But first I wanted to talk about broader lessons from the vice presidents and today is a fitting day for it, since we have just lost Carter's national security advisor Zbigniew Brzezinski, who inadvertently inspired this post. Zbig was kind enough to allow me to interview him for my dissertation, for which I am very grateful (I was nervous as hell - although there was no need, he was very nice.) It was over the phone, so I didn't get to meet him. Still...

In his very candid memoir Zbig wrote of the vice president:
Mondale's most important contribution was his political judgment. He was a vital political barometer for the president, and Carter respected his opinion on the domestic implications of foreign policy decisions....In general, Carter rarely, if ever though of foreign policy in terms of domestic politics, while Mondale rarely, if ever, thought of it otherwise....Fritz, in effect, provided a needed corrective.
Carter was our last engineer president (and his predecessor as a professional engineer turned president was Herbert Hoover.) Carter's instinct on every issue was to find the optimal solution and then worry about the politics. Mondale pushed for incorporating politics into the process from the beginning because it would ultimately result in better policy. In the Carter administration this was an uphill struggle. Mondale told his biographer, Steve Gillon,
Carter's anti-political attitudes used to drive me nuts because you couldn't get him to grapple with a political problem. He thought politics was sinful. The worst thing you could say to Carter if you wanted him to do something was that it was politically the best thing to do.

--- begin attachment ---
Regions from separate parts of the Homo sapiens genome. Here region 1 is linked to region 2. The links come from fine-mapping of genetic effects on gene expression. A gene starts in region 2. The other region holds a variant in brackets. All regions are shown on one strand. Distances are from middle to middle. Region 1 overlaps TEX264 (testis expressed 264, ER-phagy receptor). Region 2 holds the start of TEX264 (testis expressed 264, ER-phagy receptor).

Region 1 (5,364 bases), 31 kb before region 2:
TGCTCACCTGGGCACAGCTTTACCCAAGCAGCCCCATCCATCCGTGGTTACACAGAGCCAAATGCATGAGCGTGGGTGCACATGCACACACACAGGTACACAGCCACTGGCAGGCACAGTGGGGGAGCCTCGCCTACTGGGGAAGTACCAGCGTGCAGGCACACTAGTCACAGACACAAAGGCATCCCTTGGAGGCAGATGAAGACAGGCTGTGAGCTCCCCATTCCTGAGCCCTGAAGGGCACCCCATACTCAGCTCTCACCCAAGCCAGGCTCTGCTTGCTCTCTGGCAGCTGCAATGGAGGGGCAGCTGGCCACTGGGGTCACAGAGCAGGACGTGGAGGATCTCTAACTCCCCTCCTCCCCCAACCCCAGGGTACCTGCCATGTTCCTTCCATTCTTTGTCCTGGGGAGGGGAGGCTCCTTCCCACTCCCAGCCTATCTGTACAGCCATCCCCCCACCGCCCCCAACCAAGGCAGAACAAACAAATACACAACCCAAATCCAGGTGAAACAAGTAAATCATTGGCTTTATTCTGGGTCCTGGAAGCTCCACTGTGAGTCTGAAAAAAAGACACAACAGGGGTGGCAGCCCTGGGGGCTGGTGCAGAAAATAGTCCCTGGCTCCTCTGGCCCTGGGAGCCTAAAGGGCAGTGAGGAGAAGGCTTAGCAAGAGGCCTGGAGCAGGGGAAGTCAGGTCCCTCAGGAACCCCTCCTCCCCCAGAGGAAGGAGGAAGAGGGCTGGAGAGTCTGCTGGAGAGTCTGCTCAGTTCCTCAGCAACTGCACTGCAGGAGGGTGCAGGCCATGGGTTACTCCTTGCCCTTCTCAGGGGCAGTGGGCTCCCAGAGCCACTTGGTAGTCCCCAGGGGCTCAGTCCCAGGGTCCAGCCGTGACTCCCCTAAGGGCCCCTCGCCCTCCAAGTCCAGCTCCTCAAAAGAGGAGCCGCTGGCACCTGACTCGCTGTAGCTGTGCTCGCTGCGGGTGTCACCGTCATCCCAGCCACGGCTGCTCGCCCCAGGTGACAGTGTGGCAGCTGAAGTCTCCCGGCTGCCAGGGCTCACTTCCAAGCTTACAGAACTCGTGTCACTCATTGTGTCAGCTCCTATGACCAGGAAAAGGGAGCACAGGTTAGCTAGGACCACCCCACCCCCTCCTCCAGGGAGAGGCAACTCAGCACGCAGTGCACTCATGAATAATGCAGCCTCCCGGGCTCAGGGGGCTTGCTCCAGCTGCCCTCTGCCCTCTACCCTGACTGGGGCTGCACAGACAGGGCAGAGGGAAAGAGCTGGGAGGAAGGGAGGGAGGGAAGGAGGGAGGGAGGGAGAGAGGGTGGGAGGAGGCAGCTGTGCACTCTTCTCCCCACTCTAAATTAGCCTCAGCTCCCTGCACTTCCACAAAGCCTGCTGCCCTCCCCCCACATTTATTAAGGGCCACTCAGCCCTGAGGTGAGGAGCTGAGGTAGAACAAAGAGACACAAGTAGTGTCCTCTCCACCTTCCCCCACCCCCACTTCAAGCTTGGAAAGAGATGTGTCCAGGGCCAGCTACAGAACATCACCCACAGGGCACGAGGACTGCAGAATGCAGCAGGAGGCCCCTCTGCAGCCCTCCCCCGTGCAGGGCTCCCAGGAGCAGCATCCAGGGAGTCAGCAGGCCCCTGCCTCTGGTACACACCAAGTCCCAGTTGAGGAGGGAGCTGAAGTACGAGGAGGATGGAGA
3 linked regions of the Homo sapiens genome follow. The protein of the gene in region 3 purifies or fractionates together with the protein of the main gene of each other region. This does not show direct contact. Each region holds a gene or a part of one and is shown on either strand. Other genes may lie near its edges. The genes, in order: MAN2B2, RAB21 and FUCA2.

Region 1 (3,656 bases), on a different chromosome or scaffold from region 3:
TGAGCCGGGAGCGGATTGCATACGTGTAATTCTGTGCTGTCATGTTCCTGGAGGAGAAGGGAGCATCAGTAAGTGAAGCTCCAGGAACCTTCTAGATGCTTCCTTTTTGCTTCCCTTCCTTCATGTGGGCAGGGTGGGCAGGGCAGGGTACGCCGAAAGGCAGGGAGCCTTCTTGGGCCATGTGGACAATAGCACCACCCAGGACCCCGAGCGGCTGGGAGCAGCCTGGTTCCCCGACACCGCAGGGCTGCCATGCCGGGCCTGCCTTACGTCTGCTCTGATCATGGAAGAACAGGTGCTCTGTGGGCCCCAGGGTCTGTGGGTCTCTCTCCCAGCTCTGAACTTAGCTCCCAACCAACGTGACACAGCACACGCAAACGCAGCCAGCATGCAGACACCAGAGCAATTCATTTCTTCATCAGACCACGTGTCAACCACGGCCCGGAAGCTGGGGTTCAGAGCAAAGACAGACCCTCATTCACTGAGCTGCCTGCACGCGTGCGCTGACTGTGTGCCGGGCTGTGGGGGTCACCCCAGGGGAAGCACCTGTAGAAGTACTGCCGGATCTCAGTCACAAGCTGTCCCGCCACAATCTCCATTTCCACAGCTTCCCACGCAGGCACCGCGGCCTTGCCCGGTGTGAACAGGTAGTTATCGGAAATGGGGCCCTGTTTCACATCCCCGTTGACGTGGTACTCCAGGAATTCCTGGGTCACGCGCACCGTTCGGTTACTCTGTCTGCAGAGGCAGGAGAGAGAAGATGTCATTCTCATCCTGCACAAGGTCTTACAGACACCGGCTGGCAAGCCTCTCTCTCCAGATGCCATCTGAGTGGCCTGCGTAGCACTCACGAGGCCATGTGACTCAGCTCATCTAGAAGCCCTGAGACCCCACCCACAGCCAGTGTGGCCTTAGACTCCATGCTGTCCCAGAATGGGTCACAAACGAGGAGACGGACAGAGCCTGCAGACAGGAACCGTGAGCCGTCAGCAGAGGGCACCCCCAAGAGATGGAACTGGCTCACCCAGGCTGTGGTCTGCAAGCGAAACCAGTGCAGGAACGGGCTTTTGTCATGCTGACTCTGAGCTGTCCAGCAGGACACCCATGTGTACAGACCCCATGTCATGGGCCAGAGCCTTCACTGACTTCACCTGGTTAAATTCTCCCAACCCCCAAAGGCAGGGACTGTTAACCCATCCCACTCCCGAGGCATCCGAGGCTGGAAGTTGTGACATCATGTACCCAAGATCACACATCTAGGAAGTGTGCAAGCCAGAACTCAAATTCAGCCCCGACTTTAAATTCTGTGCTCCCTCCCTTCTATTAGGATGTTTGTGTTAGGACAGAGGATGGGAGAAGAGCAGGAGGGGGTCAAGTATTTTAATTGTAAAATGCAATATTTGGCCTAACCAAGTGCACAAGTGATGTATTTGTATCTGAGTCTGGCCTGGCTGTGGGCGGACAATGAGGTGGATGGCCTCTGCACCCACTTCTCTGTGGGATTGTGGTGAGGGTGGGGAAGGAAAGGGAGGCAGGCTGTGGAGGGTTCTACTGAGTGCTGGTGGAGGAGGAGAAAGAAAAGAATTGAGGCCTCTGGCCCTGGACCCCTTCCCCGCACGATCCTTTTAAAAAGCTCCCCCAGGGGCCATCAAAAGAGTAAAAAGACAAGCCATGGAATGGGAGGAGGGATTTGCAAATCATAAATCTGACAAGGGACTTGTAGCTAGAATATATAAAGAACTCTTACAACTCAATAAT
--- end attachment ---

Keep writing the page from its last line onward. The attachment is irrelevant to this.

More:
There were innumerable examples of Mondale's political acumen shaping administration policy, but one great example highlighting the differing perspective between the technocrat engineer and the politician was something called MX Racetrack. It was a plan to put missiles on trains that ran in giant circles. Defense analysts and Carter liked the plan which would make it nearly impossible for the Soviets to be sure they had destroyed all of the U.S. missiles. Mondale was appalled, they had given no serious consideration to the politics. Communities did not want to be in nuclear crosshairs and environmentalists would hate it. Reagan (not exactly a missile hating dove) ultimately killed the program.

All well and good - a tribute to Zbig and little vice presidents talk - but what does this have to do with technology policy?

I was just at the Governing Emerging Technologies Conference, in which one of the central issues discussed was how to ensure technology is developed that aligns with people's values. This is a complex multifaceted issue. (More on this elsewhere.) But, the people who build technology - primarily engineers - are not always equipped to grapple with these questions. Not to say, in anyway, that engineers are not moral. Rather, that addressing these kinds of questions requires a different analytical toolkit - how do you even determine what is in the bounds of public tolerance and acceptance? How would you query the appropriate communities? What are the central issues?

This is not just values. It is also process. There have been far too many cases of experts building IT systems that did not in practice serve the needs of the organization using them. If you do not consider people and their needs and feelings from the beginning, the product in the end will be flawed.

Just as Mondale urged Carter to build politics into the process from the beginning, as we develop new technologies we should build these questions - which span social science and philosophy - into the process from the beginning.

Monday, April 10, 2017

Syria Strike Picture Speaks 1000 Words - Integrating National Security & Economic Decision-making